Metro Blue Line Facts

METRO Blue Line is Minnesota's first light rail line

A smooth trip to work or school. A quick hop to lunch. A family adventure starting with shopping and dinner at the Mall of America, topped by a Twins game at Target Field. 

Minnesota’s first light rail transit (LRT) line, the METRO Blue Line, connects residents and visitors to several major Twin Cities metro area destinations, including:

  • Target Field
  • Downtown Minneapolis
  • U.S. Bank Stadium
  • Bustling Lake Street
  • Minnehaha Falls Regional Park
  • Minneapolis-Saint Paul International Airport
  • Mall of America in Bloomington
The 12-mile METRO Blue Line also serves 11 Minneapolis neighborhoods. It is part of a growing network of transitways in the Twin Cities region that improve regional mobility and enhance economic development. The Northstar Commuter Rail opened in 2009 and the METRO Green Line opened in June 2014. All of these services connect at Target Field Station in Minneapolis. 
photo of the Blue Light light-rail in winter


People love the train 

photo of the METRO Blue LineBetween its June 2004 opening and December 2015, customers boarded the METRO Blue Line more than 110 million times. In 2015, customers boarded Blue Line trains 10.6 million timesthe highest annual ridership since the line opened for service.   

The METRO Blue Line serves a variety of sporting and other special events at U.S. Bank Stadium and Target Field. About 1 in 10 Twins fans arrives at Target Field via transit, with the majority of these fans arriving via the Blue Line, greatly reducing congestion in downtown Minneapolis during these popular events. 

Frequent service improves mobility 

  • Throughout the day, trains run about every 10 minutes, slowing to 15 minutes in the evening and less frequently later at night.
  • Blue Line has 19 stations.
  • Travel time from Target Field in downtown Minneapolis to the Mall of America is 40 minutes.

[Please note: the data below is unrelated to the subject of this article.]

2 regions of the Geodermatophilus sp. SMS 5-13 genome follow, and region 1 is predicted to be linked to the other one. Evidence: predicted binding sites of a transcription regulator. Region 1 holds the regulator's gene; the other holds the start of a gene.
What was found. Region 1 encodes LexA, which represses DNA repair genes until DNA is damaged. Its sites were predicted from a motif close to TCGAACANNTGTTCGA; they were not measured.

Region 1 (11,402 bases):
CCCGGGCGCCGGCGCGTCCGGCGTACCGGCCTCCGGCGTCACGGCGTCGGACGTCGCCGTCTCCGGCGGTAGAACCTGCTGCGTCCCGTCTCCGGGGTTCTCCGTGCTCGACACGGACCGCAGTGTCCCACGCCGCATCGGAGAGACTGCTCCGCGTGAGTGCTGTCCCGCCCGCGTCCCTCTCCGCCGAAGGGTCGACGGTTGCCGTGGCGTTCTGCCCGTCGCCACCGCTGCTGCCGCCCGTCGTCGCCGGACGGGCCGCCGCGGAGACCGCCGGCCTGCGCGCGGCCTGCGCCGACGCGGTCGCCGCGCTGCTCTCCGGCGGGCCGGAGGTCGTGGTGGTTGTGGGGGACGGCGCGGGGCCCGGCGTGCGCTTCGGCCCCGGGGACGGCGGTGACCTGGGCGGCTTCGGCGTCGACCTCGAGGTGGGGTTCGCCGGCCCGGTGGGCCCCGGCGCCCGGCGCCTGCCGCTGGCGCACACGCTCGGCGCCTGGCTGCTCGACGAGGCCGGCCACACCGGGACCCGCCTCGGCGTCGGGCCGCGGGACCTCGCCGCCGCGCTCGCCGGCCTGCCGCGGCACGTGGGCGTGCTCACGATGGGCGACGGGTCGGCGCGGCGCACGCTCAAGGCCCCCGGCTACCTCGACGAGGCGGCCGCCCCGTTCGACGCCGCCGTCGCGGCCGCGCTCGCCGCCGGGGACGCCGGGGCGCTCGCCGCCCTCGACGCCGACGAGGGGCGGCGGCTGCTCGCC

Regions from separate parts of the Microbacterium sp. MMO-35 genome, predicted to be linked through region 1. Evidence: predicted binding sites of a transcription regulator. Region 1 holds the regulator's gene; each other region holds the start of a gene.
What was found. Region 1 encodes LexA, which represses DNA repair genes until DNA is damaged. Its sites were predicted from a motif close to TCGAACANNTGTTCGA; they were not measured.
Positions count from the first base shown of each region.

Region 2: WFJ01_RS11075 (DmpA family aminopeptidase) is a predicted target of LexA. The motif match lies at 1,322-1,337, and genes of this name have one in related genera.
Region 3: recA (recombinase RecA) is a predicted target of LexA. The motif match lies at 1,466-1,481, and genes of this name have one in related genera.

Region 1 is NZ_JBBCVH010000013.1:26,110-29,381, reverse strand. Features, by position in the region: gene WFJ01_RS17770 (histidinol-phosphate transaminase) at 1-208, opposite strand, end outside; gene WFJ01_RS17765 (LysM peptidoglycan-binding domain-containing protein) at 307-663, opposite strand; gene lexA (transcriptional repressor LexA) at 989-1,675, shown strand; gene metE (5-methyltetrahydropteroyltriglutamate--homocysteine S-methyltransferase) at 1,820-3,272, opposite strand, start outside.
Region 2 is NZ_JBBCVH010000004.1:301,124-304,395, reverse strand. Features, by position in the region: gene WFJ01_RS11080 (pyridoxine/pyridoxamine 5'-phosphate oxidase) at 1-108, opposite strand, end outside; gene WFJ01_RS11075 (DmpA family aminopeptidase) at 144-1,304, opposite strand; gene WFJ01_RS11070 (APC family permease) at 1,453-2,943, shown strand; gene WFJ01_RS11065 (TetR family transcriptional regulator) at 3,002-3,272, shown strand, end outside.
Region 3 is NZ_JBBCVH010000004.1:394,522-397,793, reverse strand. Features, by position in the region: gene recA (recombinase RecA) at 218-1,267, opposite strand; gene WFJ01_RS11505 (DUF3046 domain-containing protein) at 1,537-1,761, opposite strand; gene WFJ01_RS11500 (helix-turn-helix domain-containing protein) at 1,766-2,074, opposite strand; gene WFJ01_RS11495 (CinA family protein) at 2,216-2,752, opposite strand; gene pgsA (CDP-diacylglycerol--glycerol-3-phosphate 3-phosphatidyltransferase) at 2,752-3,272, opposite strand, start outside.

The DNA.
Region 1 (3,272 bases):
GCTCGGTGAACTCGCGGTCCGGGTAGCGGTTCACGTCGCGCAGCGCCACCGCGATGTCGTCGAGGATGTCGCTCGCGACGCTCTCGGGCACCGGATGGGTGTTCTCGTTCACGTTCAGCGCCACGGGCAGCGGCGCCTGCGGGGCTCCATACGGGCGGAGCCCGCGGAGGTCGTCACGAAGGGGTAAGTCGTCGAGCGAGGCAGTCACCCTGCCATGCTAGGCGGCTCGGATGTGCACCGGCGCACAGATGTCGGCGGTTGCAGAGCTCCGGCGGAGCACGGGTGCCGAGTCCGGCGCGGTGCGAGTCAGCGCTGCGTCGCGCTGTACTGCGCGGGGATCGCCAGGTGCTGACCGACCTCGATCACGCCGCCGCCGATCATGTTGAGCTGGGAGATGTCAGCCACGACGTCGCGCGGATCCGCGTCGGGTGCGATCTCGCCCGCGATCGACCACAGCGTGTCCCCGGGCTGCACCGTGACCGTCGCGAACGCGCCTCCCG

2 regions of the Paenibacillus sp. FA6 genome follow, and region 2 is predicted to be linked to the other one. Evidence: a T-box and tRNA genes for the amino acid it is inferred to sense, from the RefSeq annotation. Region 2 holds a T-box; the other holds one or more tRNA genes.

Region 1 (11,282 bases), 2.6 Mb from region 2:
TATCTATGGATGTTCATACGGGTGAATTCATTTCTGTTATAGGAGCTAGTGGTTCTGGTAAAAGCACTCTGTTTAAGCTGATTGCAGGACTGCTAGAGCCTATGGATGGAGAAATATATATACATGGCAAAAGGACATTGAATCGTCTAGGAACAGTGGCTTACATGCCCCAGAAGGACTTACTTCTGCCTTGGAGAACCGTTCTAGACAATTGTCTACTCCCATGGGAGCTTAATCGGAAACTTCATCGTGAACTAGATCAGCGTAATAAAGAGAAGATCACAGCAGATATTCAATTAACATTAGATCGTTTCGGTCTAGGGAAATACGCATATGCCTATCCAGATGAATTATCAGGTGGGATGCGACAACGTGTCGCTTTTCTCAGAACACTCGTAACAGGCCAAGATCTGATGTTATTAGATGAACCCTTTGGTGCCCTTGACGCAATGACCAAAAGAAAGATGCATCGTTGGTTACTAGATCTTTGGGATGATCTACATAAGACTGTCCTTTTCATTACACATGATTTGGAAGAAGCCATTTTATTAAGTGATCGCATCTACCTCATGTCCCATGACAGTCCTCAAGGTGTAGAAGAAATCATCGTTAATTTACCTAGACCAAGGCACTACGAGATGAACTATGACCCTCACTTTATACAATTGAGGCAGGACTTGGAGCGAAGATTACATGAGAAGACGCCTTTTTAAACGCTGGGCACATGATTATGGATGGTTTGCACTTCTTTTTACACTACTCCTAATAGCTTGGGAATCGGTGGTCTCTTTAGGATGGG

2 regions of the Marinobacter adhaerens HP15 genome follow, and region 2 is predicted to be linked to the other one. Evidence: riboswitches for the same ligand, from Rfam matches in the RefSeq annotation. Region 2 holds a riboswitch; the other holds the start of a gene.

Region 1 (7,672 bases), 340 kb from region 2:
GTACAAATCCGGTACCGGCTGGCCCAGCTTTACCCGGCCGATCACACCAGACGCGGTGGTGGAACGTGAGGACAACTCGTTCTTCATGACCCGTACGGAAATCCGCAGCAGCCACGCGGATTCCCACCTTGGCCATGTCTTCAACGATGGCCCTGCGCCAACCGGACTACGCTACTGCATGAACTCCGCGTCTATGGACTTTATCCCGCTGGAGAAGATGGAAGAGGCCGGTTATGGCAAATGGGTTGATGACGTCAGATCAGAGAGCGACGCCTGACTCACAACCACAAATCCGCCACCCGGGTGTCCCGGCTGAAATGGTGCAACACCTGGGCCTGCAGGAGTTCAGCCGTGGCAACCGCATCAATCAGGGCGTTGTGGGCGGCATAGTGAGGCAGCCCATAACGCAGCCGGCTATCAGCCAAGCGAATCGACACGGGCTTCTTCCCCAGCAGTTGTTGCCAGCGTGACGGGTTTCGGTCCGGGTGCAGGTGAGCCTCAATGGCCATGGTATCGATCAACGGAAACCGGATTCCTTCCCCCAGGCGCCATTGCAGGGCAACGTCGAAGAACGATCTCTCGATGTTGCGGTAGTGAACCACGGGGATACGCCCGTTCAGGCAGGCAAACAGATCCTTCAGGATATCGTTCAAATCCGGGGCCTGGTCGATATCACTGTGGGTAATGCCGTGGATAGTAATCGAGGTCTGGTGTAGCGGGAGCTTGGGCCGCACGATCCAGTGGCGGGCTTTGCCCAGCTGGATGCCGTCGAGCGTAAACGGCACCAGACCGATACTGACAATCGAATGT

• Fares are $2.25 during rush hour and $1.75 at other times.
  • Riders may used timed transfers to and from buses.
  • Self-service machines on rail platforms issue tickets.
  • Riders with Go-To Cards simply swipe their card at a card reader on the platform.

Metro Transit Police conduct fare compliance checks. Officers may fine violators who ride without a ticket or pass. The fine for riding the train without paying a fare is $180.

Trains and stations are fully accessible 

photo of a rider next to a bike on the METRO Blue LineEach LRT car holds 66 seated passengers and has standing room for about 120 additional riders. Trains typically consist of three cars. Each car has luggage racks and bicycle hangers. 

Metro Transit's fleet of 86 LRT cars serves both the Blue and Green Lines. The vehicles serving the Blue Line are stored and maintained at an operations and maintenance facility on Hiawatha Avenue in Minneapolis. 

The light rail vehicles and stations are fully compliant with the Americans with Disabilities Act. Each vehicle includes level boarding at each train door; stations feature ramps and tactile edges, and stations on bridges have elevators. Public art has been incorporated into several stations to reflect the unique character of its location. 

Light rail spurs local development, helps regional economy 

A strong and growing regional economy depends on a variety of transportation modes to keep goods and people moving freely throughout the region. Transit solutions like light rail, commuter rail, and buses help slow the growth of congestion. A 2014 Metro Transit customer survey found that 78% of METRO Blue Line riders had a car available to them that they could have used for their trip. About 7 in 10 customers ride the Blue Line for work or school trips. 

Fixed transitways like light rail support development and redevelopment of attractive, convenient neighborhoods with a diversity of complementary land uses. Before construction, planners had predicted the areas surrounding METRO Blue Line would draw 7,100 new housing units by 2020. By December 2015, 8,700 new residential units had been built or permitted within one-half mile of Blue Line stations. 

Mixed-use, industrial, and commercial/office development has also emerged along the Blue Line. Recent examples include the Towneplace Suites by Marriott, Verizon Wireless, and Smith Foundry. Residential development completed recently or under construction includes Junction Flats, The Nic on Fifth, and Lake Street Station.